Seinfeld

Seinfeld (1990)

7 mistakes in The Stakeout

(11 votes)

The Stakeout - S1-E1

Continuity mistake: At the video store, when Jerry shows Elaine the adult video, he holds it with both hands with his right hand fingers under the box. In the next shot, he's holding it with only one hand, with his right hand holding it by the side.

Bishop73

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Suggested correction: You can see lights reflected on the coffee pots, but there is nothing to indicate they are stage lights as opposed to the diner's lighting.

The Stakeout - S1-E1

Continuity mistake: Jerry and his mom are playing Scrabble; when she is picking the non-existent word, Jerry says that he's "nervous." Look at The Note between his hands. At the cut, the paper is in a different position and orientation. (00:17:45)

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The Stakeout - S1-E1

Continuity mistake: When Jerry is making the "Lo Mein" joke inside the video store, he is waving his hands around. The hands are out of frame; still his right hand pops in view twice showing he is holding a tape - but he is holding none before and after and he positioned himself away from the shelf. (00:01:35)

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The Stakeout - S1-E1

Continuity mistake: Jerry is playing with his mom; she handles him a note with Elaine's message. He says "I am such a jackass." His mom asks "She knows... what?" In that shot, Liz Sheridan 's hand is nowhere near her face, where it should be to match the shots before and after. (00:16:55)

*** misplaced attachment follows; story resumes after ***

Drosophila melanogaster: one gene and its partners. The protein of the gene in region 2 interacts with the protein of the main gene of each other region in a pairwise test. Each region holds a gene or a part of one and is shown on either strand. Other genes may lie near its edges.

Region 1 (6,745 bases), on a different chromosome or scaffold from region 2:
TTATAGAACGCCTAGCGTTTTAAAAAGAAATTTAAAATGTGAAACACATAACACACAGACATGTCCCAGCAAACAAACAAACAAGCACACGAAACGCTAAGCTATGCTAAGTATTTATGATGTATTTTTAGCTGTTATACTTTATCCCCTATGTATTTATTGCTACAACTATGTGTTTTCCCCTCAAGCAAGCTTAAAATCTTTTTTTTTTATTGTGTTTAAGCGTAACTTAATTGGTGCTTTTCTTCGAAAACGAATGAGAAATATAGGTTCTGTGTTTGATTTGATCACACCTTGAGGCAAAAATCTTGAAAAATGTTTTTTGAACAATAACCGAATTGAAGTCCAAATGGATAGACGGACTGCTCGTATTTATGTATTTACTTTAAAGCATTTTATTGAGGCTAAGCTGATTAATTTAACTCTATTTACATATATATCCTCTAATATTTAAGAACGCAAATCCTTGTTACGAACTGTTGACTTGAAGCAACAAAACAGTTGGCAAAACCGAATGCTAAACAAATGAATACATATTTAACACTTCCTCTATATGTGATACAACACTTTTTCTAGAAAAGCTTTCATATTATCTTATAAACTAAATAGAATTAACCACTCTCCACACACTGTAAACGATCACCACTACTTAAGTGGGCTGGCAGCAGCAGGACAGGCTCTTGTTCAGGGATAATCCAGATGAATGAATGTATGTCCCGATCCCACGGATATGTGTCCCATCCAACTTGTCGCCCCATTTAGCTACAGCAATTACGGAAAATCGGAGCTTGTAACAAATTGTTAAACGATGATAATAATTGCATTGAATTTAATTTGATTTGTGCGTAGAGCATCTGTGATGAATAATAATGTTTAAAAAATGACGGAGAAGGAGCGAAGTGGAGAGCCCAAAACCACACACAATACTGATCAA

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The Stakeout - S1-E1

Continuity mistake: Throughout the video store scene, a golden sticker keeps switching position on the adult tape Elaine is holding; The Switch can be noticed particularly easily when they talk about the wedding; Elaine repeats "A wedding?" and the box has no sticker, but few seconds later she laughs about the combover and the sticker is showing. (00:02:50)

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The Robbery - S1-E2

Trivia: Michael Richards invented his patented Kramer entrance in this episode on accident. He missed his cue and thought he would make up for lost time.

More trivia for Seinfeld

Answer: Composer Jonathan Wolff used a synthesizer, although in seasons 7-9, a real bass is used in addition. Wolff also recorded himself making hundreds of mouth noises, pops, and slaps to add to the synthesized bass licks so that each episode has a different theme. The only real "back-story" is Jerry Seinfeld was having trouble coming up with a theme song and talked to a friend who happened to know Wolff. They wanted to avoid that cheesy late 80's sit-com theme song and Wolff came up with what we enjoy now. Jonathan Wolff has also talked about this further in interviews, recently Reed Dunela interviewed him, so for a fuller account of his story; check out "The Wolff of 116th street".

Bishop73

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